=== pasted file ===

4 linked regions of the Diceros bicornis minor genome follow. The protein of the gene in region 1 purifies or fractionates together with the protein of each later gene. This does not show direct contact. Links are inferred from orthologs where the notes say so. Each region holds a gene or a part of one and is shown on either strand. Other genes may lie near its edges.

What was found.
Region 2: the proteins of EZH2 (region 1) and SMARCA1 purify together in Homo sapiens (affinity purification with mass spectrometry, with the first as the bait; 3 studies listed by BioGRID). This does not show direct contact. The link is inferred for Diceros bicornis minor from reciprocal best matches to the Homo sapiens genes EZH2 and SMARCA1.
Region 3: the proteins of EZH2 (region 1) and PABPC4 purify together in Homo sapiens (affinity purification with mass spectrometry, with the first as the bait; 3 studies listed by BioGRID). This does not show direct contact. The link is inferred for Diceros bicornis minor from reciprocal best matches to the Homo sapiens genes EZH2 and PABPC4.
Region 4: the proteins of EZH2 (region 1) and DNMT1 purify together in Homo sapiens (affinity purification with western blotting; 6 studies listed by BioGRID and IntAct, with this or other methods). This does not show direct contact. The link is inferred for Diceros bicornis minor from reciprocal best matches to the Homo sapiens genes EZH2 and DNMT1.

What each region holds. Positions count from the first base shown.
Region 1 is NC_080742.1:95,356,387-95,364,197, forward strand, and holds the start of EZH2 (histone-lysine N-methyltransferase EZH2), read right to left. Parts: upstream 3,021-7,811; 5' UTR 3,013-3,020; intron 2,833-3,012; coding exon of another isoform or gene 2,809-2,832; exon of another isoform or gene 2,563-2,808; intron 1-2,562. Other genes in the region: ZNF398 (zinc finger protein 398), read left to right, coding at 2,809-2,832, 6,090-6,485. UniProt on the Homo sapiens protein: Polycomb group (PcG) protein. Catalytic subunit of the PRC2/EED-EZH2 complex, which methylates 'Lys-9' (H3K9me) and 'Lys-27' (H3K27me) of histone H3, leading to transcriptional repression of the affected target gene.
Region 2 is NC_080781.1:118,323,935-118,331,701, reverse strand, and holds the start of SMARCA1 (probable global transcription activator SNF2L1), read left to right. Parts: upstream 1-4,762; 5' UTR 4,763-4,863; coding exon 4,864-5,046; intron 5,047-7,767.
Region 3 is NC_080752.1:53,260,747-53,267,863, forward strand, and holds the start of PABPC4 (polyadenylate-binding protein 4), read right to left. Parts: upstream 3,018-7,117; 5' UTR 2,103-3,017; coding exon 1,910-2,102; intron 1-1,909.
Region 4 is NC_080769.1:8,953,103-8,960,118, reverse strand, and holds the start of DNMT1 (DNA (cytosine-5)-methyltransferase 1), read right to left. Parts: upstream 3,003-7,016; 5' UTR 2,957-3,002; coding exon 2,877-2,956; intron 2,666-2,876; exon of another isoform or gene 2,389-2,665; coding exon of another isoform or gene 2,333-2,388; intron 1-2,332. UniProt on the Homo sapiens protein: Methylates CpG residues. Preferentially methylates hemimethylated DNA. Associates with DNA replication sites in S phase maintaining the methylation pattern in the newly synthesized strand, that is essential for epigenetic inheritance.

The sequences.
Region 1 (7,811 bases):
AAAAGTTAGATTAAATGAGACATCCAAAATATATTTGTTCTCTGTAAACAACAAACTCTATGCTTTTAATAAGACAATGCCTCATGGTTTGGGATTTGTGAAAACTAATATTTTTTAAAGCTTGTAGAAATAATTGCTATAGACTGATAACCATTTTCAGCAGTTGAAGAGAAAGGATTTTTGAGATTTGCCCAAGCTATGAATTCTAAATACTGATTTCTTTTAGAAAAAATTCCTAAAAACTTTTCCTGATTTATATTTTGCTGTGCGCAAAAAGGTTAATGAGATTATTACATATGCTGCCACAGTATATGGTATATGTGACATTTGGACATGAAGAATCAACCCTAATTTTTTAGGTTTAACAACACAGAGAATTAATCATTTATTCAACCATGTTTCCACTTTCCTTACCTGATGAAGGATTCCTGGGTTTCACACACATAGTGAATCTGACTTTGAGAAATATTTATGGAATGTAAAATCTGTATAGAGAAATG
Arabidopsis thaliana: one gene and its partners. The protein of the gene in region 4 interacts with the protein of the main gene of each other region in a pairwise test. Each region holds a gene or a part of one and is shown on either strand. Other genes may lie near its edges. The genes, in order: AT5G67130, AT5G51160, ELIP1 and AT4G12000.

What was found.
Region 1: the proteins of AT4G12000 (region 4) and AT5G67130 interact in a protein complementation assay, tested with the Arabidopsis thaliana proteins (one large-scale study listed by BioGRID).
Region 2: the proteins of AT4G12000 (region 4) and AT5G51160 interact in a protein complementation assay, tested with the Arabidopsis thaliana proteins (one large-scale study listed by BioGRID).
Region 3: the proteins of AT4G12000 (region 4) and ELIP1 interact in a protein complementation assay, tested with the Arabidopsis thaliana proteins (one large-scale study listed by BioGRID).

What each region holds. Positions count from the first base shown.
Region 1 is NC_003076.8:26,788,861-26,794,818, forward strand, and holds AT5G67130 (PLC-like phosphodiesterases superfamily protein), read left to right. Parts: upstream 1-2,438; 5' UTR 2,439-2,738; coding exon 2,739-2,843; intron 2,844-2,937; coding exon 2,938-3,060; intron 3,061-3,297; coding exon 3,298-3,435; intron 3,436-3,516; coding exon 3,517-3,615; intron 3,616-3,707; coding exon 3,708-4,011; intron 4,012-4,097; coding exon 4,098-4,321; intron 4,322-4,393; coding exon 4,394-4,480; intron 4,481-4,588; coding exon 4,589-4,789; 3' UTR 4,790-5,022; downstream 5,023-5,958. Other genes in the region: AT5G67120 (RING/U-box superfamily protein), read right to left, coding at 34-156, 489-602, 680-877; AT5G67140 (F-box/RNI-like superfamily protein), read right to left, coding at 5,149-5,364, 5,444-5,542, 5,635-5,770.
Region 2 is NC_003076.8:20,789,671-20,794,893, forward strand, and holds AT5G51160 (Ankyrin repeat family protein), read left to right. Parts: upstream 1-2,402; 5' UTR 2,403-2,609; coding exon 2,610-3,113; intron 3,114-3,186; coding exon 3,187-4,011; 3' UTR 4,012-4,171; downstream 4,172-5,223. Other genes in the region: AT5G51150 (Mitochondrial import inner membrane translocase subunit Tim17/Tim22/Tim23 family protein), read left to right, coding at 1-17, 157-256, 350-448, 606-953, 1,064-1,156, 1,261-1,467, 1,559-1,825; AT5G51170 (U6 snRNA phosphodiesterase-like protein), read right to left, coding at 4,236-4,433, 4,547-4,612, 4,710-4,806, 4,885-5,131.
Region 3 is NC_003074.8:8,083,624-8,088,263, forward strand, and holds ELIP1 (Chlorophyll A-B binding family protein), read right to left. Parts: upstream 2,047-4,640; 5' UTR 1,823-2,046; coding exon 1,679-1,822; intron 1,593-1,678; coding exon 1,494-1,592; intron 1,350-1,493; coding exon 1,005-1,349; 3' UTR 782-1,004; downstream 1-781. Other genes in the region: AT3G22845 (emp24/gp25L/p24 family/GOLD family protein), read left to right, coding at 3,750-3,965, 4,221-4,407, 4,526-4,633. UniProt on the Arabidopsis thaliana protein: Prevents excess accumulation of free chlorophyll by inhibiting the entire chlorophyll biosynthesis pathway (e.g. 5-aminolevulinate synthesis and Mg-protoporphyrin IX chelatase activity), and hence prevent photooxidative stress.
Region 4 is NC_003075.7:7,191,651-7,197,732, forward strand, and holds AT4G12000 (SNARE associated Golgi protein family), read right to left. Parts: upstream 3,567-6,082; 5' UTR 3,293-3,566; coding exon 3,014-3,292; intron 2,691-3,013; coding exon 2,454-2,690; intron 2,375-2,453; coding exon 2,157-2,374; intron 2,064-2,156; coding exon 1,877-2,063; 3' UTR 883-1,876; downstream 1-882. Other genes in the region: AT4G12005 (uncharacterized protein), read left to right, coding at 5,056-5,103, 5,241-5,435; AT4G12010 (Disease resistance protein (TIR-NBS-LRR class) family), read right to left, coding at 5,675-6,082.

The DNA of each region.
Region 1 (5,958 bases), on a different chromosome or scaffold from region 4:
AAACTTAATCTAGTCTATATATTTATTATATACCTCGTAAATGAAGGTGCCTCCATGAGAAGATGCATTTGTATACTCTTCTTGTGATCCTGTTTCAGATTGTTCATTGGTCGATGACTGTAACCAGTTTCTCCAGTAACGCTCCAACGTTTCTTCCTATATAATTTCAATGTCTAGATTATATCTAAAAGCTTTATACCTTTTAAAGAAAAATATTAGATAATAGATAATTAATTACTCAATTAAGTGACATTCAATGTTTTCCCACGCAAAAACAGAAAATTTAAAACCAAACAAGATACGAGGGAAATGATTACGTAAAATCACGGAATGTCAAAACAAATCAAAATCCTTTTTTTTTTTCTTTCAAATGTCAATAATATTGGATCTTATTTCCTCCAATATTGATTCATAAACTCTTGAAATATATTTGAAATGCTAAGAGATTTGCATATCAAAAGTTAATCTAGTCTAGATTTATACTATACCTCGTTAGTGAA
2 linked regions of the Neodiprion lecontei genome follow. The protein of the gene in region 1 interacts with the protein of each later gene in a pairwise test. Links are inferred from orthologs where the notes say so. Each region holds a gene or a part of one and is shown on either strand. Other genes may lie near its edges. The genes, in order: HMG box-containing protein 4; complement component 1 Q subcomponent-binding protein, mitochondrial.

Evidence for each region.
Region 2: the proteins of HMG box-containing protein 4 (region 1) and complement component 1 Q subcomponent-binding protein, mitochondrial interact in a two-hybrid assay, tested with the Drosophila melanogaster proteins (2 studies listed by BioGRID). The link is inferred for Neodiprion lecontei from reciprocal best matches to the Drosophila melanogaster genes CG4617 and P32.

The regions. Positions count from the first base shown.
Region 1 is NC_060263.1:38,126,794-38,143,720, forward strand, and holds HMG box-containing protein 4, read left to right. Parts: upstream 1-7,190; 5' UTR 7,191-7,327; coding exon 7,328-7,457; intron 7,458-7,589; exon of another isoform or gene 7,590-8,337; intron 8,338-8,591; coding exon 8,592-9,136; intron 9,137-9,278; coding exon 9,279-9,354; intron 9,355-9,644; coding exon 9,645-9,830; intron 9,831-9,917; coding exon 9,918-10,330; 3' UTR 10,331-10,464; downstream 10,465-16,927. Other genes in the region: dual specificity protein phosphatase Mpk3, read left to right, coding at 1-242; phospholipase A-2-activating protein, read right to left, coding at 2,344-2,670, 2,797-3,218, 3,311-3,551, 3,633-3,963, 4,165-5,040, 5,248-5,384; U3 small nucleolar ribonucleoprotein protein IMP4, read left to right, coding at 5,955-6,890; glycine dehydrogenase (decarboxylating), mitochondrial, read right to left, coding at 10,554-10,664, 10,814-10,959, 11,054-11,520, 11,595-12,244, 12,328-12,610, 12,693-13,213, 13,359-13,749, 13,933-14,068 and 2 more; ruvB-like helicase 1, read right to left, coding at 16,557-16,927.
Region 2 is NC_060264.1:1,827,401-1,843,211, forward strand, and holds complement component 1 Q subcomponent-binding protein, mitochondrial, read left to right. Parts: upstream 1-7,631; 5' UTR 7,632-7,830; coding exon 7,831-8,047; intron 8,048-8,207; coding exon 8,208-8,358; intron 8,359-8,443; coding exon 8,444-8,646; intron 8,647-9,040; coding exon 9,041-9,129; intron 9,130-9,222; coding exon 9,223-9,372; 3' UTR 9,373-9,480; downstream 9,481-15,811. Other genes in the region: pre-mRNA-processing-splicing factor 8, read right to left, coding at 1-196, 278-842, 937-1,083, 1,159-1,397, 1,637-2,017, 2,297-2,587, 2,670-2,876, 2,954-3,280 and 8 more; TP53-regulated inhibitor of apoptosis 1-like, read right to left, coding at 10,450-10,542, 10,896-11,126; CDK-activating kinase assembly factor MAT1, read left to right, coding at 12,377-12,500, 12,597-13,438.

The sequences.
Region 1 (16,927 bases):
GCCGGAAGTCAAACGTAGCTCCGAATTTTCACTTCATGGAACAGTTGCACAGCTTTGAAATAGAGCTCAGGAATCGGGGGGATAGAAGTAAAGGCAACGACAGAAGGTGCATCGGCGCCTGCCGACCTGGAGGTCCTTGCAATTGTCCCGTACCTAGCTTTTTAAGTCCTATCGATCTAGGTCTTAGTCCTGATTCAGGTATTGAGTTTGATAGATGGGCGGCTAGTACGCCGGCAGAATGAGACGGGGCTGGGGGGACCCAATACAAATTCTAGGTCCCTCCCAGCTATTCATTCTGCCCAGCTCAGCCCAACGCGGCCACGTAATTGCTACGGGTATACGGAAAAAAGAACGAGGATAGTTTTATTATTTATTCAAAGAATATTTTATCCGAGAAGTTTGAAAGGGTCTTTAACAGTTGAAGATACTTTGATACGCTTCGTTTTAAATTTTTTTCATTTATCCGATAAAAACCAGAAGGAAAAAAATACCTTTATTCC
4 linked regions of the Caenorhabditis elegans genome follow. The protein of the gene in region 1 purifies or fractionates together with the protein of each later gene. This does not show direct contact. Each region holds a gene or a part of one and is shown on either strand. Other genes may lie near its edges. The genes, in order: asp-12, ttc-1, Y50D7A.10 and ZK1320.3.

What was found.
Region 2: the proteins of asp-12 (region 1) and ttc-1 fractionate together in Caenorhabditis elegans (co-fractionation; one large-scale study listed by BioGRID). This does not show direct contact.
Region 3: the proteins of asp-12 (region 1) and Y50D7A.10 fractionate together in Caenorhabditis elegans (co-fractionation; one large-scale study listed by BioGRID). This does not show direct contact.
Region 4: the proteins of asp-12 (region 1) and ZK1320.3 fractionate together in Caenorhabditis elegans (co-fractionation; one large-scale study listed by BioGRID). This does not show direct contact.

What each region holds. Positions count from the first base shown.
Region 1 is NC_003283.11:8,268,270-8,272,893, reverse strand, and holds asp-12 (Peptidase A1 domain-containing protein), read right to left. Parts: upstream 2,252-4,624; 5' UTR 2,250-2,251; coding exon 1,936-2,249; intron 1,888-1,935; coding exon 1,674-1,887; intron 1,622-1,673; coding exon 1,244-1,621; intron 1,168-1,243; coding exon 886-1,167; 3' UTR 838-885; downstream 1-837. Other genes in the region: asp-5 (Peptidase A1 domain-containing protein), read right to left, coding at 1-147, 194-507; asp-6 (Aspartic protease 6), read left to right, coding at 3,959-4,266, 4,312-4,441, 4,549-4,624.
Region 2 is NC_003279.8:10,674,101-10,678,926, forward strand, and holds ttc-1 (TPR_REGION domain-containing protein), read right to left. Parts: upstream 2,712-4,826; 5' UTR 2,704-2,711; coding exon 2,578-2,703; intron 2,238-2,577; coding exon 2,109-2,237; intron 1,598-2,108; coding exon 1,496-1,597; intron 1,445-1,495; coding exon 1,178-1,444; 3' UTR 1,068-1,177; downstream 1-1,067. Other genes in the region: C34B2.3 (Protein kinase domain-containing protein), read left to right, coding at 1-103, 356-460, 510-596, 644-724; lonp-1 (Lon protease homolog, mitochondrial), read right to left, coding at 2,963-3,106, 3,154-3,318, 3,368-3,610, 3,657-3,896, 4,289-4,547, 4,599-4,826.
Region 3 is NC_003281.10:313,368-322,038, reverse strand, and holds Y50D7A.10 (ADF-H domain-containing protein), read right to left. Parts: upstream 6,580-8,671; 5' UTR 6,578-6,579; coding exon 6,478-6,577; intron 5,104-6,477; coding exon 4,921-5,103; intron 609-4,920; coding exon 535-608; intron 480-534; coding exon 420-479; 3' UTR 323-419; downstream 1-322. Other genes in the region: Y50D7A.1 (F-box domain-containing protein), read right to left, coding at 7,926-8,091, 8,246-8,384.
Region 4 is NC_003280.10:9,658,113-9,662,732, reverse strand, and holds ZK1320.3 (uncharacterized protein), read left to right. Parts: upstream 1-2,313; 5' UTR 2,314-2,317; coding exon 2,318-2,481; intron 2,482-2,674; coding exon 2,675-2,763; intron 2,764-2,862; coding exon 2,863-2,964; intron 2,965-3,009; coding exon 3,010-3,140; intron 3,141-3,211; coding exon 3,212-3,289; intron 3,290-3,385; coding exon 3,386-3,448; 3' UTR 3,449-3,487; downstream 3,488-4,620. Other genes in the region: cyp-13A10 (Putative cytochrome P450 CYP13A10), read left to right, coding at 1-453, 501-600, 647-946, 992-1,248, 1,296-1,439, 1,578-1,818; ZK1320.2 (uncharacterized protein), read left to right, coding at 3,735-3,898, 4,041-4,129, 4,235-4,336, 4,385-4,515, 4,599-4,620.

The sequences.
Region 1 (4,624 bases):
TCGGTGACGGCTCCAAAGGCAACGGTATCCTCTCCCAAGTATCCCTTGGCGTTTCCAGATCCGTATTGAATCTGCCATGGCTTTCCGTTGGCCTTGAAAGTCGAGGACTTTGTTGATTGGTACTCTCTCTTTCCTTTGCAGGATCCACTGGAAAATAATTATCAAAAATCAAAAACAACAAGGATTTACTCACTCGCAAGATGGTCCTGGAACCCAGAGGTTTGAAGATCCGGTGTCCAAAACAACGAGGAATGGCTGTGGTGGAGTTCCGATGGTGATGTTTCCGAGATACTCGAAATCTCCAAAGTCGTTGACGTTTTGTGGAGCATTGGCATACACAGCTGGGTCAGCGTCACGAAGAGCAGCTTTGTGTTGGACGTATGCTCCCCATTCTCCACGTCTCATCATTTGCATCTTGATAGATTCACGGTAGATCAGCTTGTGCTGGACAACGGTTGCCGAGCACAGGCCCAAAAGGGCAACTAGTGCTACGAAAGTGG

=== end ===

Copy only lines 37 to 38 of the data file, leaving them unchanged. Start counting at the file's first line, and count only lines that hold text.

What was found.
Region 2: the proteins of asp-12 (region 1) and ttc-1 fractionate together in Caenorhabditis elegans (co-fractionation; one large-scale study listed by BioGRID). This does not show direct contact.